The pandemic has been hard on everyone, confining them to the depths of their homes.

Ash Lopez, Journalist

While most have been able to overcome the difficulties of remote isolation, a spare few have been unable to cope.This has led to many unhealthy ways of coping that people have been trying.

Most people stuck in isolation use the time to pick up new skills, and try new things. Most of those things tend to be good, such as cooking, fitness, etc.

However, there have been a few who have chosen less than ideal hobbies.

According to kalb.com, Jefferson Parish Coroner Dr. Gerry Cvitanovich stated in an interview. ““Just to give you some numbers, we had 233 total overdoses in 2020 compared to 154 in 2019,” said Cvitanovich, M.D. “We have seen an increase in methamphetamine as well but the biggest increase is in fentanyl, literally if you are just going from year to year, in 2019 we had 75 fentanyl or fentanyl-related deaths, this past year it was up to 160, so more than double.”

This is supported by LSU Health’s Chief of Community and Population Medicine, Benjamin Springgate, M.D., who says, specifically “When people are isolated, they fall back into negative thought patterns, they start using potentially more and this is a real crisis for people who have a treatable illness,” said Springgate. “Many of the clinics and support structures that would be available to help people with their challenges of addiction have been closed or had limited hours.”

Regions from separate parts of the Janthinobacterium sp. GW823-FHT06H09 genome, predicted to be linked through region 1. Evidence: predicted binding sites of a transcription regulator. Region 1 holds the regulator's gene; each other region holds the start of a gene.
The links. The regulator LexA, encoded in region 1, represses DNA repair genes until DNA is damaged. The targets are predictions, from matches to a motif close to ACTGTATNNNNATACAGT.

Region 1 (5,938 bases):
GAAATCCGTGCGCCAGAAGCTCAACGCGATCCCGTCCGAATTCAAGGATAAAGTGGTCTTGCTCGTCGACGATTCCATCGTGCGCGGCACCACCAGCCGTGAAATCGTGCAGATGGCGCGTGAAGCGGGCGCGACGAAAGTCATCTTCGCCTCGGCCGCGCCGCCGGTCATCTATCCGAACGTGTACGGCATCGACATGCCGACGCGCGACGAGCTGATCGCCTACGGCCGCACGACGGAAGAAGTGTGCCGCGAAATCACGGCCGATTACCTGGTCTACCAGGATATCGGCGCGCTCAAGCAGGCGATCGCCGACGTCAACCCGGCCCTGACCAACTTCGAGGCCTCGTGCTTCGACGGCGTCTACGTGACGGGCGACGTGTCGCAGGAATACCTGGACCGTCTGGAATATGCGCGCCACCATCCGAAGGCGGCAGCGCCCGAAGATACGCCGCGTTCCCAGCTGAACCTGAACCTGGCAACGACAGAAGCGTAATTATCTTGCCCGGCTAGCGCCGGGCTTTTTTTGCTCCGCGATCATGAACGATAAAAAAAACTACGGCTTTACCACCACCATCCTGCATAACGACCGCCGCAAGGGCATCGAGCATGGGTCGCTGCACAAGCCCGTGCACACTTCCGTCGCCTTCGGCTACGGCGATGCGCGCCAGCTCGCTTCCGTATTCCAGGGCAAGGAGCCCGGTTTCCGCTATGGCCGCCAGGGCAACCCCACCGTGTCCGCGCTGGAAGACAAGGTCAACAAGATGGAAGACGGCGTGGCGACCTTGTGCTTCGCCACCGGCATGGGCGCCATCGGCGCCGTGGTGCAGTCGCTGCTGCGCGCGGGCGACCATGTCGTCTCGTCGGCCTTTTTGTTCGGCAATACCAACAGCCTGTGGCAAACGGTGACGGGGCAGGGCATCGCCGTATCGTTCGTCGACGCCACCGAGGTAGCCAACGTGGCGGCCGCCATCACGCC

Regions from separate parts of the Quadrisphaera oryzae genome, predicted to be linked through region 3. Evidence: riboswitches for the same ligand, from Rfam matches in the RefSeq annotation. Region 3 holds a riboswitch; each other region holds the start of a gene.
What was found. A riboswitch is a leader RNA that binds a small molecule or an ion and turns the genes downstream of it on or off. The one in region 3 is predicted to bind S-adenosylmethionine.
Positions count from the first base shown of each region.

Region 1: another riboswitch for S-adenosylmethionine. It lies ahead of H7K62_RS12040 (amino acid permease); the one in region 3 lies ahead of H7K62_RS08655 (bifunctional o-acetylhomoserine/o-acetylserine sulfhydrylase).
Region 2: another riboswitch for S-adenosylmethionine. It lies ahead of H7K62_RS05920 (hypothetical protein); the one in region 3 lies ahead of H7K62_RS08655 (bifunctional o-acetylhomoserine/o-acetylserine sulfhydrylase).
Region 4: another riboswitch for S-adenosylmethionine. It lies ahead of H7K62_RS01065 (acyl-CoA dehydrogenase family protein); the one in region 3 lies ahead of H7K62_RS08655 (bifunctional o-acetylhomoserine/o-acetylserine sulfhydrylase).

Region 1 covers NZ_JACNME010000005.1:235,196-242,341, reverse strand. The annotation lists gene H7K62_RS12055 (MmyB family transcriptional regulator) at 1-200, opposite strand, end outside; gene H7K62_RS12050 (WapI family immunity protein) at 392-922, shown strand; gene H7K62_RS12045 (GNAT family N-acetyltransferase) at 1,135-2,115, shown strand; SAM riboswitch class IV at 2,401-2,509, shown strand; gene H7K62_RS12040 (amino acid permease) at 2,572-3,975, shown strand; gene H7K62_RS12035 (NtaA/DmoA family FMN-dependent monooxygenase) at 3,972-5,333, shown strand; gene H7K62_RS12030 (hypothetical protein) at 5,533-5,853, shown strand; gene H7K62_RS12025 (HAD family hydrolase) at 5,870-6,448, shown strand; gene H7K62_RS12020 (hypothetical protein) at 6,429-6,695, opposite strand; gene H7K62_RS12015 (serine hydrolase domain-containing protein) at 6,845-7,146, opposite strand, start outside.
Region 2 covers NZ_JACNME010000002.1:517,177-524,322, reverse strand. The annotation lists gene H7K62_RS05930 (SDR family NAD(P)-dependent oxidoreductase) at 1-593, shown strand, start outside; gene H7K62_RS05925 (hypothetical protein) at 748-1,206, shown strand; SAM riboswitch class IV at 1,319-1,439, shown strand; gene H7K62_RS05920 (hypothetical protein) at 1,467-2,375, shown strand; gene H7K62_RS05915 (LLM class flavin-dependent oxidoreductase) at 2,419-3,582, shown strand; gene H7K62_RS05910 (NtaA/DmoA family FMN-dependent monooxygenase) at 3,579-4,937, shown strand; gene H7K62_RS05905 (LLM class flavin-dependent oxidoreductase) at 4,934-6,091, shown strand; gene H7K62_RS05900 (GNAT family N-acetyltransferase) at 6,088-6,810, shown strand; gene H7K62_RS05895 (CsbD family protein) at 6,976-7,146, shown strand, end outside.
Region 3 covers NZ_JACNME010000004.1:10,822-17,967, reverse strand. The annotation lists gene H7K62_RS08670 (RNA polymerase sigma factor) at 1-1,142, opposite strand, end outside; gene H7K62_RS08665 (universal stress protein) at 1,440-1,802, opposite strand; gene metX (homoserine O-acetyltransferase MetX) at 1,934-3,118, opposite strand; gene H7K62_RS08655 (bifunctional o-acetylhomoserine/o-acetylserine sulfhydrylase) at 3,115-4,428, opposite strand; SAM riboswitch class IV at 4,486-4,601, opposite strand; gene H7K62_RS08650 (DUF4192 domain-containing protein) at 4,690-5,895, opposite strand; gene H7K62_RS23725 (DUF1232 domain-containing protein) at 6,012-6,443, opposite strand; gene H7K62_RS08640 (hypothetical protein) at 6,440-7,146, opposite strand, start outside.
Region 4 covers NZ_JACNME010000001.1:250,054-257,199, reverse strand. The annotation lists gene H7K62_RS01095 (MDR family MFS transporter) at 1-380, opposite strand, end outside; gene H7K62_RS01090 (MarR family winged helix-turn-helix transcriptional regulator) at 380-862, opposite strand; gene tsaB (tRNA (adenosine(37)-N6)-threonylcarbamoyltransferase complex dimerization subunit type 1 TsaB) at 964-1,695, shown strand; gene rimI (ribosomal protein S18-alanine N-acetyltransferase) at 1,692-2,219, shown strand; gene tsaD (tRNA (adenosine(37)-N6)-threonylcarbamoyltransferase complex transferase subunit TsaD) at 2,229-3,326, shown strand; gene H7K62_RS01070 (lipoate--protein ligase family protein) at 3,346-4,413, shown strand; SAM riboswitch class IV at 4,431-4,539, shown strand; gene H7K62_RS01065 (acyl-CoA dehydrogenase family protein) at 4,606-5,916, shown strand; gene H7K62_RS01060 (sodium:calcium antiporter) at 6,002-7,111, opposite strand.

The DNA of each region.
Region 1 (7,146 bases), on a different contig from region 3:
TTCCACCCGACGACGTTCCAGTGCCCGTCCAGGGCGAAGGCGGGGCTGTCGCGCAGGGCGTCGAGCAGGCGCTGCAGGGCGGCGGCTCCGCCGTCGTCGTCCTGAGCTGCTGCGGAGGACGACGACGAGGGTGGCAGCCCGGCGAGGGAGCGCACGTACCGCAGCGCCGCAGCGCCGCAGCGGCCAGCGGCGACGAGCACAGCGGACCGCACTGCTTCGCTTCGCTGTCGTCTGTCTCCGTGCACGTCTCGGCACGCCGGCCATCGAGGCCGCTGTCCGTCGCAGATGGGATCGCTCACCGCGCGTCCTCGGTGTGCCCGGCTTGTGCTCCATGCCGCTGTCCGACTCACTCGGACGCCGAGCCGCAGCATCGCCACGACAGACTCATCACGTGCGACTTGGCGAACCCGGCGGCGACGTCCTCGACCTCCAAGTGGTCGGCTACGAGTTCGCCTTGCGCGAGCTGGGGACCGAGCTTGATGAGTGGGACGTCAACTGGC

This shows that general mental health and the mental wellbeing of the people stuck in isolation in the pandemic is being drained, as humans are generally social creatures.

There are lots of solutions that experts offer, but so far, most cannot be done because of the rules of social distancing.

So far, the things that do work are things like calling your friends remotely, taking up new hobbies – that hopefully don’t result in drug overdoses – and trying new things. You can see that people are slowly relapsing into addictions that can hurt them, and hopefully trying things that don’t harm you can help you during the pandemic.